Things Are Heating Up

It may seem obvious, but it bears repeating: the powder coating oven runs hot.

More precisely, the powder coating oven typically reaches around 400 degrees Fahrenheit. This is important, because it directly affects the types of parts we can powder coat.

For instance, I frequently get requests to powder coat parts that aren’t 100% metal: assembled wheels, miscellaneous car parts with rubber gaskets, patio furniture with plastic pieces, etc.

The melting point of most commonly-used plastics is between 212 – 255 degrees Fahrenheit, and most common rubbers will start to melt at 350 degrees and above, meaning that rubber and plastic cannot go into the powder coating oven.

This is why I strongly recommend disassembling parts as much as possible. If all plastic and rubber attachments are removed, we can powder coat the metal pieces, and reassemble everything after curing. Parts that can’t be disassembled (and aren’t 100% metal) will have to be liquid coated.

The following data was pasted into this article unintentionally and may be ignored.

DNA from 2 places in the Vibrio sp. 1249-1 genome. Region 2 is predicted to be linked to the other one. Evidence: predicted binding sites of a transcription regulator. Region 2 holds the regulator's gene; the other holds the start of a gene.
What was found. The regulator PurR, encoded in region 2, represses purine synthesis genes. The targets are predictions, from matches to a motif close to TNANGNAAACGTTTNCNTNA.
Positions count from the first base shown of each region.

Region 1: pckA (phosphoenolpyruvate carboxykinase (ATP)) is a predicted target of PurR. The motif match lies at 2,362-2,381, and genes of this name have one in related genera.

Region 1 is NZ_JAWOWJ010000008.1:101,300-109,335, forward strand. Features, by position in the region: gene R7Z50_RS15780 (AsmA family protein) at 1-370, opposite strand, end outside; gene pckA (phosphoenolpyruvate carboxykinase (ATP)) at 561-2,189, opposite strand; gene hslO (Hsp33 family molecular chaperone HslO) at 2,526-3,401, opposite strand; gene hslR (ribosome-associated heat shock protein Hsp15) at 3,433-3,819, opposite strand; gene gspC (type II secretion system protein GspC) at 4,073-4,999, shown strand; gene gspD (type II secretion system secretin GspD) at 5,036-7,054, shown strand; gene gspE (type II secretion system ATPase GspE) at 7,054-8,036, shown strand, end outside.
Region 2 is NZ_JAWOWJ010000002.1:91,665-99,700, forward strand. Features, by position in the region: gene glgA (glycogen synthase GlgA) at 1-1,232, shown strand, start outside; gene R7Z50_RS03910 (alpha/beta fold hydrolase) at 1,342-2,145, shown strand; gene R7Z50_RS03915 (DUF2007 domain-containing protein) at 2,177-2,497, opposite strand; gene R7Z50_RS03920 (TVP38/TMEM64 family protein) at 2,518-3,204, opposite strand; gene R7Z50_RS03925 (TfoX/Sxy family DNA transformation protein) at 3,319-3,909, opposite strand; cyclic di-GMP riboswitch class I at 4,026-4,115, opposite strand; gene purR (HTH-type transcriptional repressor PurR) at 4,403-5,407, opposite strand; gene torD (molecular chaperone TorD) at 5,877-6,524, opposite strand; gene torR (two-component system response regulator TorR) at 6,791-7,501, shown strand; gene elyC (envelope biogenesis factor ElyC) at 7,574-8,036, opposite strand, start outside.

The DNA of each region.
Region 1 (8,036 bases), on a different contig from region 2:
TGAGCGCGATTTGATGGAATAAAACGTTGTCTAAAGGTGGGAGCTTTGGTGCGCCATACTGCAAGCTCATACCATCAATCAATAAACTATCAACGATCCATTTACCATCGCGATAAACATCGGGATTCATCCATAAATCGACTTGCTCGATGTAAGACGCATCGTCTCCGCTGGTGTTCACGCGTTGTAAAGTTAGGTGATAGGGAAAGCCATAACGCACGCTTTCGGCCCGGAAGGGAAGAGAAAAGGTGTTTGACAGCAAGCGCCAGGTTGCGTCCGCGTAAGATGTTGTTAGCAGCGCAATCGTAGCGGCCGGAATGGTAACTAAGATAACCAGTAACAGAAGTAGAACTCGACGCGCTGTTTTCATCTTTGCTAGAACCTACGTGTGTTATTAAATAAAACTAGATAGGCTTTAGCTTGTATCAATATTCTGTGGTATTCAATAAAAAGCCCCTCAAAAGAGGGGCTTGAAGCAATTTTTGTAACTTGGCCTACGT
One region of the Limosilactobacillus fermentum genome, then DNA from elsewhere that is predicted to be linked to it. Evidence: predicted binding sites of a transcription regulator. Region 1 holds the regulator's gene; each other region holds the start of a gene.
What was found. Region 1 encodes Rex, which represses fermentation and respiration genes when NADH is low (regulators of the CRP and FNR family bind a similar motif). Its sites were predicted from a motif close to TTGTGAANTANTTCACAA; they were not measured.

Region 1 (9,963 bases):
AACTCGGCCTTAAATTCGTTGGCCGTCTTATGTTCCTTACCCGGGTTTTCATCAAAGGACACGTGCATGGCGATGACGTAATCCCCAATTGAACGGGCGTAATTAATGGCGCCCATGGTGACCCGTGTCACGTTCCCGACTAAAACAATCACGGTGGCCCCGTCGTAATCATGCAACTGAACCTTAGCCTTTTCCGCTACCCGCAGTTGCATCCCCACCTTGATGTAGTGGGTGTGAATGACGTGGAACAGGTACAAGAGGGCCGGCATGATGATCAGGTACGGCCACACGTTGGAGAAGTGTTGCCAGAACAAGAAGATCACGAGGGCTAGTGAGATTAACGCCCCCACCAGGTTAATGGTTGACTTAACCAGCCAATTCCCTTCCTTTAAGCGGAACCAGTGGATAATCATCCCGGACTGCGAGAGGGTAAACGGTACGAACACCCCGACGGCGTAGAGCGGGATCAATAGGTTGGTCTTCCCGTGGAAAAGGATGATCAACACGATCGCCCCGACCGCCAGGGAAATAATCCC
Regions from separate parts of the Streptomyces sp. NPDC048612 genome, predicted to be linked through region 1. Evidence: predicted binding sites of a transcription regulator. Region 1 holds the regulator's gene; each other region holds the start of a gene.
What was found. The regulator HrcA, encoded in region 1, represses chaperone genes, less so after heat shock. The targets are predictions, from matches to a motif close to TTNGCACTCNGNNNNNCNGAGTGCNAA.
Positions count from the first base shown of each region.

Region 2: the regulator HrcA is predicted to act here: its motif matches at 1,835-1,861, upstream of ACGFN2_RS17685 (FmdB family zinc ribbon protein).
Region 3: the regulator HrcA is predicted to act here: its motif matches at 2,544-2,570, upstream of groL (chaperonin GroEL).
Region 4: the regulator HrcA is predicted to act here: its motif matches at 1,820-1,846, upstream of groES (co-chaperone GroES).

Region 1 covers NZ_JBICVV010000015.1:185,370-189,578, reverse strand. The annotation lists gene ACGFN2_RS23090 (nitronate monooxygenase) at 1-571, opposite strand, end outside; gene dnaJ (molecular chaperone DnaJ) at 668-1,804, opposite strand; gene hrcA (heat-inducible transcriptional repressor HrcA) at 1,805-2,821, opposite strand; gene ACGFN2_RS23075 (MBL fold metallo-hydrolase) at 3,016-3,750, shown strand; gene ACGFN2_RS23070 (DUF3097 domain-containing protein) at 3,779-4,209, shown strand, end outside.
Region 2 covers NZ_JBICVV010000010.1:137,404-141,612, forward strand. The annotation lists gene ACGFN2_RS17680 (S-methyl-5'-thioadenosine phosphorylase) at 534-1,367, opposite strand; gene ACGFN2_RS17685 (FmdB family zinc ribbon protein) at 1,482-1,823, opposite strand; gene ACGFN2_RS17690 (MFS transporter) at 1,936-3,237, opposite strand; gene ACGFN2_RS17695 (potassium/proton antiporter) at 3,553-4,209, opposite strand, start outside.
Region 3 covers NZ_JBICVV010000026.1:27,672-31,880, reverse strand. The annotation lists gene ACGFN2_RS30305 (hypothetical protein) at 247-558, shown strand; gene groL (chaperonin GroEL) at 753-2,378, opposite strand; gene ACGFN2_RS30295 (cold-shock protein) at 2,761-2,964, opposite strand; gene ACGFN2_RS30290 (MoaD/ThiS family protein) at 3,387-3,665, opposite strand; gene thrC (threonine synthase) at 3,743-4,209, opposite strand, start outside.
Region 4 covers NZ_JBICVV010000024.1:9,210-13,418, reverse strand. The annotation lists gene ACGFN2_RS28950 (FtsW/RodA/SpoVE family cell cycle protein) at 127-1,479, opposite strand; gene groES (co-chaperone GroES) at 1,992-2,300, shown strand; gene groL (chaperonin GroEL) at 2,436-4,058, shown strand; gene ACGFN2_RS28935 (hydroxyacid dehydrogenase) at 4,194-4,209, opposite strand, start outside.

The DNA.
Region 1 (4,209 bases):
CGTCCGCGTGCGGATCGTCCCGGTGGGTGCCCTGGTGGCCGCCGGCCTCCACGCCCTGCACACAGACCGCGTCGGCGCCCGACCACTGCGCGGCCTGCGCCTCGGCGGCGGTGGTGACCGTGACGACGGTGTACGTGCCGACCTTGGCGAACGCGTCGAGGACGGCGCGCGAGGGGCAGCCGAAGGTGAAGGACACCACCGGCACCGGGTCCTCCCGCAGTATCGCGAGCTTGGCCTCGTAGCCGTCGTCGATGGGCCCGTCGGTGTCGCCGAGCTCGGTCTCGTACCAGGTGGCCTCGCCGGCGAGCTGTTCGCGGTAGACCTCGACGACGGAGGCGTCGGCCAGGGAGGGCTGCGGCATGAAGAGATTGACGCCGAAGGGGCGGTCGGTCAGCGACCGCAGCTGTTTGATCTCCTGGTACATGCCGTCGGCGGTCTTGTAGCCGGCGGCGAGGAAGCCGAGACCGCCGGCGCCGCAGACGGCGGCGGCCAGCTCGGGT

Plastic and rubber aren’t the only materials that melt in the oven. We also frequently run into issues with grease, particularly in small parts, or enclosed areas that we can’t access with blasting. As the oven heats up, the grease liquefies and runs, ruining the powder coating finish.

We’ve been doing this a long time, so we’re often able to predict which parts will release grease, even if it’s not immediately visible at room temperature. If there’s a risk of grease, we’ll take measures to avoid damage – i.e., not powder coating certain areas, etc. Sometimes, we’ll push our luck to make a customer happy, and it always ends the same way: with ruined powder coating, and the need to start all over.

The moral of the story is that if you want something powder coated, it must be entirely metal. Any plastic, rubber, wood, and other non-metal pieces must be removed. Additionally, the powder coating process will go much more smoothly if all grease is dealt with before the part is coated and cured.



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